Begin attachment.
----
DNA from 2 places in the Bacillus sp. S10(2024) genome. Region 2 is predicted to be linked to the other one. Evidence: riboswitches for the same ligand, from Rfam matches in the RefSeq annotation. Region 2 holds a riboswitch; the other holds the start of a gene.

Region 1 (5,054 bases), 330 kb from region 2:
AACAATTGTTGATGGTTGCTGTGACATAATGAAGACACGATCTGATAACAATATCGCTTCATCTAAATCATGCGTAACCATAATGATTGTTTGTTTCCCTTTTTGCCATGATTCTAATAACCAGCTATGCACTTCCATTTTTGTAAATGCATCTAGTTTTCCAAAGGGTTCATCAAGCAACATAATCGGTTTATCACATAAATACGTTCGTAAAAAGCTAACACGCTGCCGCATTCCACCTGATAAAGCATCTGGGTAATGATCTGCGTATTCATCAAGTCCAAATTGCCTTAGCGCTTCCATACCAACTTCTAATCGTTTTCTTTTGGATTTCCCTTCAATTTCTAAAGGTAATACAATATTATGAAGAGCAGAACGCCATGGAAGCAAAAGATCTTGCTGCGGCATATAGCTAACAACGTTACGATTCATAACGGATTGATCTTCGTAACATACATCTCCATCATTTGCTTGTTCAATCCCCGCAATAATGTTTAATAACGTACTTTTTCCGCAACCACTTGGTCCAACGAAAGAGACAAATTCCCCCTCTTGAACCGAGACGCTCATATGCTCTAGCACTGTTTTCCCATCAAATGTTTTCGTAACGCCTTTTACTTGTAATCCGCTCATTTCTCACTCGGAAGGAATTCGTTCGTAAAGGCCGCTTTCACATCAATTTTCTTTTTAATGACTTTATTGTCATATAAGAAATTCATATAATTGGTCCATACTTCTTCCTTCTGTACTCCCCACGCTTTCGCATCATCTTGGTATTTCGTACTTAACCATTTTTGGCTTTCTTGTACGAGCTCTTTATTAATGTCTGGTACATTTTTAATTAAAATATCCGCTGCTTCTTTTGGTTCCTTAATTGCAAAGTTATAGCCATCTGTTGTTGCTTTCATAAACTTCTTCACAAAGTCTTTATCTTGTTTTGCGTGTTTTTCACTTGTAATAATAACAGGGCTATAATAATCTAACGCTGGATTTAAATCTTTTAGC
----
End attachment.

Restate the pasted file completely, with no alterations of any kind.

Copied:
DNA from 2 places in the Bacillus sp. S10(2024) genome. Region 2 is predicted to be linked to the other one. Evidence: riboswitches for the same ligand, from Rfam matches in the RefSeq annotation. Region 2 holds a riboswitch; the other holds the start of a gene.

Region 1 (5,054 bases), 330 kb from region 2:
AACAATTGTTGATGGTTGCTGTGACATAATGAAGACACGATCTGATAACAATATCGCTTCATCTAAATCATGCGTAACCATAATGATTGTTTGTTTCCCTTTTTGCCATGATTCTAATAACCAGCTATGCACTTCCATTTTTGTAAATGCATCTAGTTTTCCAAAGGGTTCATCAAGCAACATAATCGGTTTATCACATAAATACGTTCGTAAAAAGCTAACACGCTGCCGCATTCCACCTGATAAAGCATCTGGGTAATGATCTGCGTATTCATCAAGTCCAAATTGCCTTAGCGCTTCCATACCAACTTCTAATCGTTTTCTTTTGGATTTCCCTTCAATTTCTAAAGGTAATACAATATTATGAAGAGCAGAACGCCATGGAAGCAAAAGATCTTGCTGCGGCATATAGCTAACAACGTTACGATTCATAACGGATTGATCTTCGTAACATACATCTCCATCATTTGCTTGTTCAATCCCCGCAATAATGTTTAATAACGTACTTTTTCCGCAACCACTTGGTCCAACGAAAGAGACAAATTCCCCCTCTTGAACCGAGACGCTCATATGCTCTAGCACTGTTTTCCCATCAAATGTTTTCGTAACGCCTTTTACTTGTAATCCGCTCATTTCTCACTCGGAAGGAATTCGTTCGTAAAGGCCGCTTTCACATCAATTTTCTTTTTAATGACTTTATTGTCATATAAGAAATTCATATAATTGGTCCATACTTCTTCCTTCTGTACTCCCCACGCTTTCGCATCATCTTGGTATTTCGTACTTAACCATTTTTGGCTTTCTTGTACGAGCTCTTTATTAATGTCTGGTACATTTTTAATTAAAATATCCGCTGCTTCTTTTGGTTCCTTAATTGCAAAGTTATAGCCATCTGTTGTTGCTTTCATAAACTTCTTCACAAAGTCTTTATCTTGTTTTGCGTGTTTTTCACTTGTAATAATAACAGGGCTATAATAATCTAACGCTGGATTTAAATCTTTTAGC